Barnfield College has suspended its recruitment of new apprentices, after it received an ‘inadequate’ rating for this provision from Ofsted this week.
The college’s inspection report was published on March 7 and rated it ‘requires improvement’ overall, but the lowest possible mark was given for apprenticeships.
Providers who get a grade four in this provision suffer significant consequences: they are supposed to be taken off of the government’s register of apprenticeship training providers, so they won’t be able to offer the training, according to Education and Skills Funding Agency guidance updated in January.
The college has today told FE Week, that while pending a “formal decision” from the ESFA, it has taken action to suspend its recruitment of new apprentices.
It has already removed the apprenticeships section from its website, but still had live adverts on the government’s Find Apprenticeship Training web page at the time of publication.
In light of the report we are reviewing our options
“The college had already identified the issues that have been highlighted by Ofsted, and has taken clear and decisive actions, which have resulted in immediate improvement of apprentice outcomes,” a spokesperson said.
“However, in light of the report, and continuing frustrations by employers to the apprenticeship system, we are reviewing our options.
“Pending a formal decision, we have suspended the recruitment of new apprentices”, and “removed promotion of this provision from our website”.
She added that the college’s “highly successful” work-based Learning and day release provision is “continuing to expand as this is better meeting the needs of local employers and communities”.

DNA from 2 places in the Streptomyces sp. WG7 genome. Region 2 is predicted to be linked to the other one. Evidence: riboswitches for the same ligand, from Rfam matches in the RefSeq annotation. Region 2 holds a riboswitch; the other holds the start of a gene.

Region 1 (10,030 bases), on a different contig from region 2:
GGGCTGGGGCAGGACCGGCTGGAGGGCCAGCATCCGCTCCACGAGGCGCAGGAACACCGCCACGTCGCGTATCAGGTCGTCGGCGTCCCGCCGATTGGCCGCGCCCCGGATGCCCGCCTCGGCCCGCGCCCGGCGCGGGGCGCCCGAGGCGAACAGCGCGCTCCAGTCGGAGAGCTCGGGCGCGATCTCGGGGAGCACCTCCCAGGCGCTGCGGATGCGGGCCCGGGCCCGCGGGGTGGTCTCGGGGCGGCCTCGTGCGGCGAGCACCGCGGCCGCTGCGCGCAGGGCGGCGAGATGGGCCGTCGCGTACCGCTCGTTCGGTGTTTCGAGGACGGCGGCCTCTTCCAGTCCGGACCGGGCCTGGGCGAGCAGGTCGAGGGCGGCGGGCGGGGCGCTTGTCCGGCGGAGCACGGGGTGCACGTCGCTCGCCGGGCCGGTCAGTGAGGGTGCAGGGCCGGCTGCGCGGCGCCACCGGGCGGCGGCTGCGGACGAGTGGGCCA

The spokesperson would not say at this stage whether the loss of its apprenticeships provision would result in any job losses, or what effect it would have on wider college business.
A Department for Education spokesperson said: “Barnfield College has been rated ‘inadequate’ by Ofsted for its apprenticeship provision so can no longer take on any new apprentices.
“We are working with the college to make sure their current apprentices can complete their training with another provider or finish their course at Barnfield if they choose.”
Barnfield College’s inspection report stated that provision for apprenticeships has “declined in quality” for the last three years.
A total of 260 apprentices were said to follow framework programmes in eight subject areas, of which just over half study at intermediate level. Just over a third of them are aged 16 to 18.
“Assessors do not carry out assessment of apprentices prior learning to determine their starting points accurately, and ensure that they make good progress. Too many apprentices are unclear about the progress that they are making or are capable of,” inspectors warned.
Apprentices’ attendance at off-the-job learning sessions is “erratic and low”, and they do not all spend the mandated 20 per cent of their time learning away from work.
It is thought Barnfield is to become the first college ever to be removed from RoATP.
The college has already identified the issues that have been highlighted by Ofsted
The other college on the register to have an ‘inadequate’ rating for apprenticeships is St Helens College, following an inspection report published last June.
However, it has received special dispensation to remain on the register.
In the same week in January that new rules were published outlining when and how providers would be removed from the register, the DfE admitted that it was treated differently due to its merger with Knowsley Community College that completed in December.
Merged colleges are considered ungraded by Ofsted, and are eligible to apply to the register under exceptional circumstances.
Under the new government rules published on January 30, an ‘inadequate’ provider should be given five days’ notice of their removal from the register. They must not take on any new apprentices, but any existing apprentices would be able to stay on only at the employers’ discretion.
Barnfield’s inspection report rated it ‘requires improvement’ in all other headline fields, except for adult learning programmes and provision for people with high needs, where it was ‘good’.
It has two campuses in north Luton. It taught around 3,700 learners last contract year.